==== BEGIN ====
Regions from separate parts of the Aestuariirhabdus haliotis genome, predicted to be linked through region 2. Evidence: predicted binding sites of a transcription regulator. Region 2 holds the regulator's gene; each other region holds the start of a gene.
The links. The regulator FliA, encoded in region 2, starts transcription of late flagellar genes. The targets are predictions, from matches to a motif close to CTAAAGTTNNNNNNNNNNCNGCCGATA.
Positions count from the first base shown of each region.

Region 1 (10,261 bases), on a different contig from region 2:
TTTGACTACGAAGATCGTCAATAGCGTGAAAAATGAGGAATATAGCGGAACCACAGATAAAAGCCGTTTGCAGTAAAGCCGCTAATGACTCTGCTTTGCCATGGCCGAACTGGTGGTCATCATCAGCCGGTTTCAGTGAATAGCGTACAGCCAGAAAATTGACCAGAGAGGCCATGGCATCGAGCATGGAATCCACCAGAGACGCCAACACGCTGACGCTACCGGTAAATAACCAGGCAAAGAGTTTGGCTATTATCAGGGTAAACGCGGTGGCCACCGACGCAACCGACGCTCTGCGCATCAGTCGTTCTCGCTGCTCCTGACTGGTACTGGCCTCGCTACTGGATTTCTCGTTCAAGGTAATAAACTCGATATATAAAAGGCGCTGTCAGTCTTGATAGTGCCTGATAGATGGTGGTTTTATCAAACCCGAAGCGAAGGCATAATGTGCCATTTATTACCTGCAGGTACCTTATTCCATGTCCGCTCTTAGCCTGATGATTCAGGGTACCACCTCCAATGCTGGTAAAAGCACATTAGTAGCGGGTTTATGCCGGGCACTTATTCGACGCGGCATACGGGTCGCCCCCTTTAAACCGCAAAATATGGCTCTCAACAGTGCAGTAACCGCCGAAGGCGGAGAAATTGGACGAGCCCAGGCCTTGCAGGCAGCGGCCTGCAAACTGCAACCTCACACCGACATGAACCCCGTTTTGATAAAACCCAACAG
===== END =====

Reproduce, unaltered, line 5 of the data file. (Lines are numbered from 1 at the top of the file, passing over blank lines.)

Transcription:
TTTGACTACGAAGATCGTCAATAGCGTGAAAAATGAGGAATATAGCGGAACCACAGATAAAAGCCGTTTGCAGTAAAGCCGCTAATGACTCTGCTTTGCCATGGCCGAACTGGTGGTCATCATCAGCCGGTTTCAGTGAATAGCGTACAGCCAGAAAATTGACCAGAGAGGCCATGGCATCGAGCATGGAATCCACCAGAGACGCCAACACGCTGACGCTACCGGTAAATAACCAGGCAAAGAGTTTGGCTATTATCAGGGTAAACGCGGTGGCCACCGACGCAACCGACGCTCTGCGCATCAGTCGTTCTCGCTGCTCCTGACTGGTACTGGCCTCGCTACTGGATTTCTCGTTCAAGGTAATAAACTCGATATATAAAAGGCGCTGTCAGTCTTGATAGTGCCTGATAGATGGTGGTTTTATCAAACCCGAAGCGAAGGCATAATGTGCCATTTATTACCTGCAGGTACCTTATTCCATGTCCGCTCTTAGCCTGATGATTCAGGGTACCACCTCCAATGCTGGTAAAAGCACATTAGTAGCGGGTTTATGCCGGGCACTTATTCGACGCGGCATACGGGTCGCCCCCTTTAAACCGCAAAATATGGCTCTCAACAGTGCAGTAACCGCCGAAGGCGGAGAAATTGGACGAGCCCAGGCCTTGCAGGCAGCGGCCTGCAAACTGCAACCTCACACCGACATGAACCCCGTTTTGATAAAACCCAACAG